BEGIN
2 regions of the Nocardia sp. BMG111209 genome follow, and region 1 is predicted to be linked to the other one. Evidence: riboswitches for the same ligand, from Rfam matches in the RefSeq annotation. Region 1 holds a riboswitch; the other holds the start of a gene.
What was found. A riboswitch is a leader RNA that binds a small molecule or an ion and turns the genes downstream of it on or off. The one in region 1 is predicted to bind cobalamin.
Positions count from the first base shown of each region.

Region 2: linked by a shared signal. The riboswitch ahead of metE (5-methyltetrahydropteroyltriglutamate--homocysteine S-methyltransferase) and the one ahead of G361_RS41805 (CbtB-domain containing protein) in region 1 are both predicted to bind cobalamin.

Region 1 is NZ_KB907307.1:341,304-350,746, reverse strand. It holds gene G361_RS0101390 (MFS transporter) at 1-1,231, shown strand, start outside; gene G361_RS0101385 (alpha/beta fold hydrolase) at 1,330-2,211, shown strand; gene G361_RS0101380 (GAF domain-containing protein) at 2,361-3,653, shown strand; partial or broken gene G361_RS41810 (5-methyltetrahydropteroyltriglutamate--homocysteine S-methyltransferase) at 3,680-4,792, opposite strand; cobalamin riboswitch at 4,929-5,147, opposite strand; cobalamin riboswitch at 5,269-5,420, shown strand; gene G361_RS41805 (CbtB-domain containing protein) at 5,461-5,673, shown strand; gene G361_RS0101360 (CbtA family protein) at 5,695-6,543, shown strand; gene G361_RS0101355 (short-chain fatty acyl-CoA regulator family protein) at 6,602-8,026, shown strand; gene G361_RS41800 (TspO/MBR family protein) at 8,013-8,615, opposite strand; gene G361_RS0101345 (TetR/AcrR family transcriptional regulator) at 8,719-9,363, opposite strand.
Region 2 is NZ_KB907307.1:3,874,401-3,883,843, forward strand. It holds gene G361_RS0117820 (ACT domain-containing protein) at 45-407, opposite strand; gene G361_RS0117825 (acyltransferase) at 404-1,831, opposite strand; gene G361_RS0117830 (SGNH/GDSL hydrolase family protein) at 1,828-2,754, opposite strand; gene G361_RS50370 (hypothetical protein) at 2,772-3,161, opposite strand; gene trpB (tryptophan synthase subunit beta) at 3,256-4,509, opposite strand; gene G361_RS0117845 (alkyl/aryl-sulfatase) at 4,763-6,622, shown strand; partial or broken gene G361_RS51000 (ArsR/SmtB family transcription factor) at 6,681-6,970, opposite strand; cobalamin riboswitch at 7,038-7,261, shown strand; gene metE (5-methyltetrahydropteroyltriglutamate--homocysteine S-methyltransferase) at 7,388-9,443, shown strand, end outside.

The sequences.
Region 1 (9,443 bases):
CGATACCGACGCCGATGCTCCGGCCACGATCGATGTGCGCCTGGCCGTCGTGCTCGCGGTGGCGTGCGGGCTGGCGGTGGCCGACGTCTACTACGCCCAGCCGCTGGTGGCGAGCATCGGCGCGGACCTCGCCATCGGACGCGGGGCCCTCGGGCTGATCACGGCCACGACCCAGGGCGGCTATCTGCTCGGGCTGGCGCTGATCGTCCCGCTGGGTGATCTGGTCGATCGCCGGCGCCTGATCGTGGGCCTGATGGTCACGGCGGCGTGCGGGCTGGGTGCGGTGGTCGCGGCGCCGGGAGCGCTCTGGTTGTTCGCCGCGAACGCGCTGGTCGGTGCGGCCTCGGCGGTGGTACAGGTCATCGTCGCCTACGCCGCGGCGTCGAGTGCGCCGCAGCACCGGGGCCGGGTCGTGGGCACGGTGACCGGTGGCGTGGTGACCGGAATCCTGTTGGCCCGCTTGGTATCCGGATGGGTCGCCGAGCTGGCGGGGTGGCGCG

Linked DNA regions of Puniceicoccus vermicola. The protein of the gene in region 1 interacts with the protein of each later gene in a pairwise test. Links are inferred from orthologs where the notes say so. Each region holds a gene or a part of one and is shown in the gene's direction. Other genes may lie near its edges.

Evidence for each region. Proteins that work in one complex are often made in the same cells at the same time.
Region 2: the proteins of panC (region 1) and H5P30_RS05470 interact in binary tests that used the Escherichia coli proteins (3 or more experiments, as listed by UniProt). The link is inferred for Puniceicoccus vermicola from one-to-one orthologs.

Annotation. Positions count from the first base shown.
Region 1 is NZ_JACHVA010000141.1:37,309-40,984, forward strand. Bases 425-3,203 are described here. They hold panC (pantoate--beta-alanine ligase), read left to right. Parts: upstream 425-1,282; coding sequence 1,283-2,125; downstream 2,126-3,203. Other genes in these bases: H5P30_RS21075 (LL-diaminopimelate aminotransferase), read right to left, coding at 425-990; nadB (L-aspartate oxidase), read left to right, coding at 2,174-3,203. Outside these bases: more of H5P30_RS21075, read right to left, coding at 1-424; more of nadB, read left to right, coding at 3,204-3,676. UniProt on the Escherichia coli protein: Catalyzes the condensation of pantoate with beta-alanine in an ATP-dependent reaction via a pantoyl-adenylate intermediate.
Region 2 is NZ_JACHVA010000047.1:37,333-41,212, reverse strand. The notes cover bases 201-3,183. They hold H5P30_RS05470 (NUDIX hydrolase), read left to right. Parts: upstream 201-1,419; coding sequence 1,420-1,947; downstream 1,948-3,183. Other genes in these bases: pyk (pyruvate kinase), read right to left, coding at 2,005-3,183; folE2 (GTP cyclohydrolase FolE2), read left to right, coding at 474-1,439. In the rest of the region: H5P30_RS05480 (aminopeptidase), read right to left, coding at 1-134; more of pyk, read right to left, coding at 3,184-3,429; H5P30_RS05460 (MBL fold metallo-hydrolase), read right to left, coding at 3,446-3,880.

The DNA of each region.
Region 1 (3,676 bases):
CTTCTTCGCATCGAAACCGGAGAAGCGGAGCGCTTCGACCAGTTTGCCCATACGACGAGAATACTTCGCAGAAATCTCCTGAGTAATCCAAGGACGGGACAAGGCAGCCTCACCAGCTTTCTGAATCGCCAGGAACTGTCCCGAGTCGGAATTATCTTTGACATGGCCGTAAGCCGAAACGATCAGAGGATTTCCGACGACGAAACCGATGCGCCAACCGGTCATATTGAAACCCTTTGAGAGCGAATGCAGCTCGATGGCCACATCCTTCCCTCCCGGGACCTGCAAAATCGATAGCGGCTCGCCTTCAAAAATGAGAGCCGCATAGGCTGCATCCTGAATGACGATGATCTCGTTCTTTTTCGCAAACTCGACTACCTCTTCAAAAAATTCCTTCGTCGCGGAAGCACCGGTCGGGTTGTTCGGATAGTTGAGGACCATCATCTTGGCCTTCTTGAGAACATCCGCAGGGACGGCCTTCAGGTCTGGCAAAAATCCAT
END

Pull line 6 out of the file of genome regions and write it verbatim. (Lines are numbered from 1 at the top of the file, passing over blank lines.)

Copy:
Region 2 is NZ_KB907307.1:3,874,401-3,883,843, forward strand. It holds gene G361_RS0117820 (ACT domain-containing protein) at 45-407, opposite strand; gene G361_RS0117825 (acyltransferase) at 404-1,831, opposite strand; gene G361_RS0117830 (SGNH/GDSL hydrolase family protein) at 1,828-2,754, opposite strand; gene G361_RS50370 (hypothetical protein) at 2,772-3,161, opposite strand; gene trpB (tryptophan synthase subunit beta) at 3,256-4,509, opposite strand; gene G361_RS0117845 (alkyl/aryl-sulfatase) at 4,763-6,622, shown strand; partial or broken gene G361_RS51000 (ArsR/SmtB family transcription factor) at 6,681-6,970, opposite strand; cobalamin riboswitch at 7,038-7,261, shown strand; gene metE (5-methyltetrahydropteroyltriglutamate--homocysteine S-methyltransferase) at 7,388-9,443, shown strand, end outside.